Being a green card holder comes with enormous privileges. Thanks to the green card, you can legally live and work in the U.S. permanently. But it also comes with its fair set of terms and conditions. And failing to meet these terms and conditions can lead to your deportation or inadmissibility into the country. But what is the difference between these two terms?
The difference between deportation and inadmissibility is pretty straightforward. Your status becomes inadmissible if you are denied entry into the U.S. And, you are declared deportable when you have to be removed from the country.
Both deportability and inadmissibility can result in your removal
The U.S. Citizenship and Immigration Services believe that if you were inadmissible during your previous entry attempt or are deportable, then you cannot live in the country. Of course, depending on your case, you may argue your case and ask for a waiver. However, this might only happen if you are facing deportation.
Common grounds for inadmissibility to the U.S.
The following are some of the personal characteristics or background that can make you inadmissible to the U.S.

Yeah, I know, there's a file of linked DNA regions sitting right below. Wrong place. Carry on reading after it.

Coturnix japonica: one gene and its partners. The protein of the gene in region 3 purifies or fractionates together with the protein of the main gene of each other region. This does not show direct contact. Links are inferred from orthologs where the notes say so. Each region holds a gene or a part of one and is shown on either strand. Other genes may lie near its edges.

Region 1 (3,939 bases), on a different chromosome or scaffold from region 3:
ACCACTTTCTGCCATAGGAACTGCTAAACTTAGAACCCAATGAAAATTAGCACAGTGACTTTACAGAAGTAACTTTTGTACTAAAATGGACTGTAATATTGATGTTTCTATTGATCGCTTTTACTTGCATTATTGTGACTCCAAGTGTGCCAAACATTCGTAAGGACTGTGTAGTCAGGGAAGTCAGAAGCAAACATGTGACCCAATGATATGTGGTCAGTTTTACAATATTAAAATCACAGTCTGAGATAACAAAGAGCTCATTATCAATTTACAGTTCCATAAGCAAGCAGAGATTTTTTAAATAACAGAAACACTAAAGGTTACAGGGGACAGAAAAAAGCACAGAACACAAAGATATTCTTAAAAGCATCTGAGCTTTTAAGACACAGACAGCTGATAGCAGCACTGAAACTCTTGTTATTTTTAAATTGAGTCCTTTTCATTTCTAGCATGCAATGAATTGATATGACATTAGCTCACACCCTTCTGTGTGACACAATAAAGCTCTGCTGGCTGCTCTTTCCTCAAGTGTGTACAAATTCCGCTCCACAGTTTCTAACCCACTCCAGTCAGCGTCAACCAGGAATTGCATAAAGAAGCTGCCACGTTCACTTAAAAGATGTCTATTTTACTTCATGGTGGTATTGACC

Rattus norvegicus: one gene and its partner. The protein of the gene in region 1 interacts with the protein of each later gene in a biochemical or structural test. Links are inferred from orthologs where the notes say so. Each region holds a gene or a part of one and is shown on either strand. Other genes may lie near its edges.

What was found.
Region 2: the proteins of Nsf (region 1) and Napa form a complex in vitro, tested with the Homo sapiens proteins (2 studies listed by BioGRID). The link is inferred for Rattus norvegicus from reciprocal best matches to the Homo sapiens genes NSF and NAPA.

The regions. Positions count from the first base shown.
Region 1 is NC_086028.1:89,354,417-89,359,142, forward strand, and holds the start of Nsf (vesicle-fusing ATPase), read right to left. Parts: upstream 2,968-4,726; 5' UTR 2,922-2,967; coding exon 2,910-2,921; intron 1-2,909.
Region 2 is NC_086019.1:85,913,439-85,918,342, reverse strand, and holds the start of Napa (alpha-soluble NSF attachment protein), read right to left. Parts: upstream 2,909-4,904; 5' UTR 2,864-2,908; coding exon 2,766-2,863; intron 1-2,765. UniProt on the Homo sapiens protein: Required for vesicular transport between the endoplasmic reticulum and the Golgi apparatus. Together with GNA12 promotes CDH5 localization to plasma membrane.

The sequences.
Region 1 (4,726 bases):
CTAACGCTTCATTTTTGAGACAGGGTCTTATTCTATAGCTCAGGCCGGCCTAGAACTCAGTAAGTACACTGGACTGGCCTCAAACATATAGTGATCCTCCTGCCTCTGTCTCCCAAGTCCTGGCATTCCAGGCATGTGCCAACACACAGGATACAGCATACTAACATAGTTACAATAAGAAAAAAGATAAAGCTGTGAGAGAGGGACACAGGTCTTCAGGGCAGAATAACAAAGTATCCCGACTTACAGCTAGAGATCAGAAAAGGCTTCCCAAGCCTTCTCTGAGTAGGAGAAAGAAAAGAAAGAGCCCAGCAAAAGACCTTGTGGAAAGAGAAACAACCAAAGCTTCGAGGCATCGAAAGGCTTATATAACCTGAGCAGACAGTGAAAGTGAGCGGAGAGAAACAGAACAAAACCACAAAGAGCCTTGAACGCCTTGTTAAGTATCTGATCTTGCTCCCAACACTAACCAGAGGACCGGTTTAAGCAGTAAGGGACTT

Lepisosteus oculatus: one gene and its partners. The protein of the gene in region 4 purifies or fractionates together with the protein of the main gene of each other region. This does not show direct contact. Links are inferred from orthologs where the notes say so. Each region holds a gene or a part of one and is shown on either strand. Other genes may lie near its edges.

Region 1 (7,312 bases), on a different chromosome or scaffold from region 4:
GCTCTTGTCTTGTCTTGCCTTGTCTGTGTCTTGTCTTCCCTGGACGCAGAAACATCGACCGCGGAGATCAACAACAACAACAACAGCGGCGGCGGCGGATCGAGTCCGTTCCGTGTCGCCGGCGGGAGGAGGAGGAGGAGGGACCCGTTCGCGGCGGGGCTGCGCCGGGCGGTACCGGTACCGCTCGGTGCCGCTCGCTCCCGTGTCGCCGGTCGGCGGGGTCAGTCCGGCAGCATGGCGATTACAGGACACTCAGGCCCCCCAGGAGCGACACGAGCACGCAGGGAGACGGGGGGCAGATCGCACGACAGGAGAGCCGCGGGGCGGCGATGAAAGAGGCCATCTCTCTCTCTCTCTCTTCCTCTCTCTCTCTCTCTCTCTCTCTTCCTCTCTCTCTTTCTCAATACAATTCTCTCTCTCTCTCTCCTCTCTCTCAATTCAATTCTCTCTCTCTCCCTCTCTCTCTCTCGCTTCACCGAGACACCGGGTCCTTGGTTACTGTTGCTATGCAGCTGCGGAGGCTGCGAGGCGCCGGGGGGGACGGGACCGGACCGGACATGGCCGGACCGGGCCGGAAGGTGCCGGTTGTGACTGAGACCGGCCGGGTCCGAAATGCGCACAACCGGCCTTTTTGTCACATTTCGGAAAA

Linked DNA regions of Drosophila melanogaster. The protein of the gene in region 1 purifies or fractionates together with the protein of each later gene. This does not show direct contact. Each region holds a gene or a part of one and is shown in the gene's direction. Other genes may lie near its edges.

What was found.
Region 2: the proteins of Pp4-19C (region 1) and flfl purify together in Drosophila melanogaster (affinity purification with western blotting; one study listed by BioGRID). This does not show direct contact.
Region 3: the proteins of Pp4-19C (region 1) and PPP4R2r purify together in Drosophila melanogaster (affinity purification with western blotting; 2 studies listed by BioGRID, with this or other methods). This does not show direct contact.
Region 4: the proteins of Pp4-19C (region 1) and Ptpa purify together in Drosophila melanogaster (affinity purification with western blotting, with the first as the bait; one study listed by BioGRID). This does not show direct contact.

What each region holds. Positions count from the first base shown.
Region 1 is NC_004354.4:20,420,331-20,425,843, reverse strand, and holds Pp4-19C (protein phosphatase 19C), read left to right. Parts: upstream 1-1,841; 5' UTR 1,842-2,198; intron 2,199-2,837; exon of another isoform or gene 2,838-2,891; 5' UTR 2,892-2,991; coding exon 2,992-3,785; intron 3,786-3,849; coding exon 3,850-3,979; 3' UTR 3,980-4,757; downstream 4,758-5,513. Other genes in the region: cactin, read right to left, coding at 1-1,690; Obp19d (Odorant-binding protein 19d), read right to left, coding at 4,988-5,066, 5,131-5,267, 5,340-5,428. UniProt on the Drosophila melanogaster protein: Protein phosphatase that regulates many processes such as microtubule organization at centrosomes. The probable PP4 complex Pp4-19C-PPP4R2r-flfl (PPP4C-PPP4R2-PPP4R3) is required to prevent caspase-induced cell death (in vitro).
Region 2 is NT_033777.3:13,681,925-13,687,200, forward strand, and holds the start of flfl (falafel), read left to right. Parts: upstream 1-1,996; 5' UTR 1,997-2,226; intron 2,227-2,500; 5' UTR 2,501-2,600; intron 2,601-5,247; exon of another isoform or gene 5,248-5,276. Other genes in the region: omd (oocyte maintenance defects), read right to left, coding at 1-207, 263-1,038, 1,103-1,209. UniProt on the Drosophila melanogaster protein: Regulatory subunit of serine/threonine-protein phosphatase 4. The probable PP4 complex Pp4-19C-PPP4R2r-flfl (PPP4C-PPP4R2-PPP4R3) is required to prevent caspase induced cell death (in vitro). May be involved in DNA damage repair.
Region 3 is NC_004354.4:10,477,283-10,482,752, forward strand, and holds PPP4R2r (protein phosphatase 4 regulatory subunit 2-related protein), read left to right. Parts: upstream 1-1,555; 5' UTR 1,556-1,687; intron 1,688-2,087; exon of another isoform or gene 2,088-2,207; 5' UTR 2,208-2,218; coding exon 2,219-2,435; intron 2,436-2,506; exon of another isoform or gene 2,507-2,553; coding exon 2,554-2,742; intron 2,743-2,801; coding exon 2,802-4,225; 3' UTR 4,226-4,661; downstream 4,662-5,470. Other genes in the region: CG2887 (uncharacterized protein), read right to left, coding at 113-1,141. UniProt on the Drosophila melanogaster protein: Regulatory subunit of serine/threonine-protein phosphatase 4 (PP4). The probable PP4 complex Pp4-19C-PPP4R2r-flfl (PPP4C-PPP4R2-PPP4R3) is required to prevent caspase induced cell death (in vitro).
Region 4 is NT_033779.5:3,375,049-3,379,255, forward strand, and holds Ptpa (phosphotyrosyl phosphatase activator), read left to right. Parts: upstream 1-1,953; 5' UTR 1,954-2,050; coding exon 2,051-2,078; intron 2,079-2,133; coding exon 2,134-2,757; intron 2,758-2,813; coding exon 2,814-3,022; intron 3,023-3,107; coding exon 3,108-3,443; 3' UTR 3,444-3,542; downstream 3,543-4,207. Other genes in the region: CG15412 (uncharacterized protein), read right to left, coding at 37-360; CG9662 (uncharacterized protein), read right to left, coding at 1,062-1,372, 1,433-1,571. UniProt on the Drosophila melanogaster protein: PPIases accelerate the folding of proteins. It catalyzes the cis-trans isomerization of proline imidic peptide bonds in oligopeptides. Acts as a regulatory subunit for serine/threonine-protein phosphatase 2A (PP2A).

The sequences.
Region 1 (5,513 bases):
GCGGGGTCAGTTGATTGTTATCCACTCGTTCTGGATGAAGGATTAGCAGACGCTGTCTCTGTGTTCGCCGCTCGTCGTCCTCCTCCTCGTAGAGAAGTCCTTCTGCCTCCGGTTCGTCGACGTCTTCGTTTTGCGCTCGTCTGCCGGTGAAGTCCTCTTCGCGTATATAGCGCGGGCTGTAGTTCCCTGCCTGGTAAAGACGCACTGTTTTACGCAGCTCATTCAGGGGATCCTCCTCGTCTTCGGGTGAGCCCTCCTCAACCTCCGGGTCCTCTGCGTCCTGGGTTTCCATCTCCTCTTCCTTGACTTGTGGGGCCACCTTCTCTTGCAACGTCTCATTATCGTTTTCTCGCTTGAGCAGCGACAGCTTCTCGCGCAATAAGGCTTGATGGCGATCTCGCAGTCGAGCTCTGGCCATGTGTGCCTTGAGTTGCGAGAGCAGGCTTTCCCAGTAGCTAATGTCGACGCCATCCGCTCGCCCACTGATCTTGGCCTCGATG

- Having entered the U.S. illegally
- Committing fraud (like marriage fraud) to gain immigration benefits
- Smuggling a foreign national into the U.S.
- A previous conviction for certain crimes
- Previous engagement in subversive activities against the U.S.
Common grounds for deportation from the U.S.
A U.S. permanent resident can have their green card revoked and, thus, be deported from the country under the following circumstances. Here are some of these circumstances:
- Obtaining a residency status through fraud
- A conviction for certain crimes (usually known as crimes of moral turpitude)
- Smuggling foreigners into the country
The U.S. laws contain several grounds upon which foreign nationals and permanent residents may either be barred from entering the United States or removed from the country. Find out how you can safeguard your rights when dealing with immigration-related problems.